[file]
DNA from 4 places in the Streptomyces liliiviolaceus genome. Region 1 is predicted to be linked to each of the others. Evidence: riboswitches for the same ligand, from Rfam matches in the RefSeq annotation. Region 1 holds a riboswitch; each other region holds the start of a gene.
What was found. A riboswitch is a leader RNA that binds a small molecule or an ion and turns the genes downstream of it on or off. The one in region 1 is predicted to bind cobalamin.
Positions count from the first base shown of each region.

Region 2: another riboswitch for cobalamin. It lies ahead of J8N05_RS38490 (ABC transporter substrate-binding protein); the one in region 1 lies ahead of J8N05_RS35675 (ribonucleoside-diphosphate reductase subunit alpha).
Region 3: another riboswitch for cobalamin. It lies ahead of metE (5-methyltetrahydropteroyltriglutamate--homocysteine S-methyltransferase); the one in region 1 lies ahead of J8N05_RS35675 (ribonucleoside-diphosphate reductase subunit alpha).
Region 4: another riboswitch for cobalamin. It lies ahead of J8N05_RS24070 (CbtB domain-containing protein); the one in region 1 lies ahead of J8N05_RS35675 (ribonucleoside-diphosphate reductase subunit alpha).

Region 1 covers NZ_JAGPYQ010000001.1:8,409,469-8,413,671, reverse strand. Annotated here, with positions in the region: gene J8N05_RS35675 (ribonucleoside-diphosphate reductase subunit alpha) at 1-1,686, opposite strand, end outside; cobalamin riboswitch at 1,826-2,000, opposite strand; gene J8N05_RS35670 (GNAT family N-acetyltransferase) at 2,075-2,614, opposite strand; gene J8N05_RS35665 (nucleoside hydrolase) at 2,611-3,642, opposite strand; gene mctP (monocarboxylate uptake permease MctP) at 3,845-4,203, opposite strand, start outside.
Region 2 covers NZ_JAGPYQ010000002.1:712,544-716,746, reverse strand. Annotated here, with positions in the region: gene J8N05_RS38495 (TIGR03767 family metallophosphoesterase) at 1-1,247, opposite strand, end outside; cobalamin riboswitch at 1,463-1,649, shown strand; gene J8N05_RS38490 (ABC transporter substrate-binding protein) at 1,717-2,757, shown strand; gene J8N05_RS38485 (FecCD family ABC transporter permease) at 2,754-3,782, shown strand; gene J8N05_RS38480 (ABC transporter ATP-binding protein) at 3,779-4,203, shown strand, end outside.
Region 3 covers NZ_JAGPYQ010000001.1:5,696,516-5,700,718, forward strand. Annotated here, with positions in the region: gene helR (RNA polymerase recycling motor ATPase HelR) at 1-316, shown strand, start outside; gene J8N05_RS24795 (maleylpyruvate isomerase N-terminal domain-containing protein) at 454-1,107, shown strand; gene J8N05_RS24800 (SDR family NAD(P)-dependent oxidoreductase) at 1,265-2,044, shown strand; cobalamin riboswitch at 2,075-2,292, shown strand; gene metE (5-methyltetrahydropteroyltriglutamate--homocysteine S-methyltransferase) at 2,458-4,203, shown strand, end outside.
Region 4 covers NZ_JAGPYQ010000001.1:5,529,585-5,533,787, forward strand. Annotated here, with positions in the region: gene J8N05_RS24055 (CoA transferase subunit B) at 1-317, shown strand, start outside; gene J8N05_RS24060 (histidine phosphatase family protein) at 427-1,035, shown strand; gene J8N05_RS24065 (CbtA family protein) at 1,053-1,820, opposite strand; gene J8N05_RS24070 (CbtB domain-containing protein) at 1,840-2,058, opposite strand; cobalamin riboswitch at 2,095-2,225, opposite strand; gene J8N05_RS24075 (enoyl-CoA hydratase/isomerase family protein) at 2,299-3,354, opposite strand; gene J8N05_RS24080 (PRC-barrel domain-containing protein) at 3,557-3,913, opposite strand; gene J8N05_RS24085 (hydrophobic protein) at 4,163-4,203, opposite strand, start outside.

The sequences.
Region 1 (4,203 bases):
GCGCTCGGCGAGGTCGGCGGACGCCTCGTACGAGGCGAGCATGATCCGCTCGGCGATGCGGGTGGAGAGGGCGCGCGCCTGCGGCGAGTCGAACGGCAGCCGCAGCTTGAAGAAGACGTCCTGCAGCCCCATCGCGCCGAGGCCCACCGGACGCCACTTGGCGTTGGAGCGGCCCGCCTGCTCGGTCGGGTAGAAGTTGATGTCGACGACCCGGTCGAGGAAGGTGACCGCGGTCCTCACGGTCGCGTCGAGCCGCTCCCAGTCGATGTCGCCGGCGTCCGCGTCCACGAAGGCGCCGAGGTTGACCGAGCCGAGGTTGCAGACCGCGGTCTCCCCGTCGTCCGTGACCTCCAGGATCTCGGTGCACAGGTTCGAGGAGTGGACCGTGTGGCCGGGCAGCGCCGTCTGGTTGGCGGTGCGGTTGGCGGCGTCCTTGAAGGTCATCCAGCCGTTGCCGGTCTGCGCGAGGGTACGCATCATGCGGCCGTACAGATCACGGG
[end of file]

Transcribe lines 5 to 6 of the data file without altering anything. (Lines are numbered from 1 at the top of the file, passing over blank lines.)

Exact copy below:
Region 3: another riboswitch for cobalamin. It lies ahead of metE (5-methyltetrahydropteroyltriglutamate--homocysteine S-methyltransferase); the one in region 1 lies ahead of J8N05_RS35675 (ribonucleoside-diphosphate reductase subunit alpha).
Region 4: another riboswitch for cobalamin. It lies ahead of J8N05_RS24070 (CbtB domain-containing protein); the one in region 1 lies ahead of J8N05_RS35675 (ribonucleoside-diphosphate reductase subunit alpha).